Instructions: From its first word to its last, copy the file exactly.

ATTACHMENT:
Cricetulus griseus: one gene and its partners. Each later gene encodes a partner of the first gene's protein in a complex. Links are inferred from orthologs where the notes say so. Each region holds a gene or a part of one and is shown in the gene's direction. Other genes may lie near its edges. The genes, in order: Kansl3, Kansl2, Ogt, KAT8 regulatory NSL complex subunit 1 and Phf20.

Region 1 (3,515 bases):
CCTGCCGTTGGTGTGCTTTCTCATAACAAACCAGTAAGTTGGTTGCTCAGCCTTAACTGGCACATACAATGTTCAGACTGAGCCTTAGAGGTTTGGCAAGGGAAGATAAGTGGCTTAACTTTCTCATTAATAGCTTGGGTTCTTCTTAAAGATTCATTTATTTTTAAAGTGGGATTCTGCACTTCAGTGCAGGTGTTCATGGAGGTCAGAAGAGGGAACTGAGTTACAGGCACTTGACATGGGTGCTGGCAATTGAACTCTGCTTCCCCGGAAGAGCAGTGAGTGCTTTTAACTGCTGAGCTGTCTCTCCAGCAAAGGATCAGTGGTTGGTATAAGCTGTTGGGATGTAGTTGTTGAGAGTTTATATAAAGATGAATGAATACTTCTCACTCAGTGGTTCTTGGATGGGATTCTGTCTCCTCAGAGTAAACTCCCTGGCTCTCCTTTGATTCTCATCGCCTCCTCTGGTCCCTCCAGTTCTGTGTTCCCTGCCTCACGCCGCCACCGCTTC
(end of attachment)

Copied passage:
Cricetulus griseus: one gene and its partners. Each later gene encodes a partner of the first gene's protein in a complex. Links are inferred from orthologs where the notes say so. Each region holds a gene or a part of one and is shown in the gene's direction. Other genes may lie near its edges. The genes, in order: Kansl3, Kansl2, Ogt, KAT8 regulatory NSL complex subunit 1 and Phf20.

Region 1 (3,515 bases):
CCTGCCGTTGGTGTGCTTTCTCATAACAAACCAGTAAGTTGGTTGCTCAGCCTTAACTGGCACATACAATGTTCAGACTGAGCCTTAGAGGTTTGGCAAGGGAAGATAAGTGGCTTAACTTTCTCATTAATAGCTTGGGTTCTTCTTAAAGATTCATTTATTTTTAAAGTGGGATTCTGCACTTCAGTGCAGGTGTTCATGGAGGTCAGAAGAGGGAACTGAGTTACAGGCACTTGACATGGGTGCTGGCAATTGAACTCTGCTTCCCCGGAAGAGCAGTGAGTGCTTTTAACTGCTGAGCTGTCTCTCCAGCAAAGGATCAGTGGTTGGTATAAGCTGTTGGGATGTAGTTGTTGAGAGTTTATATAAAGATGAATGAATACTTCTCACTCAGTGGTTCTTGGATGGGATTCTGTCTCCTCAGAGTAAACTCCCTGGCTCTCCTTTGATTCTCATCGCCTCCTCTGGTCCCTCCAGTTCTGTGTTCCCTGCCTCACGCCGCCACCGCTTC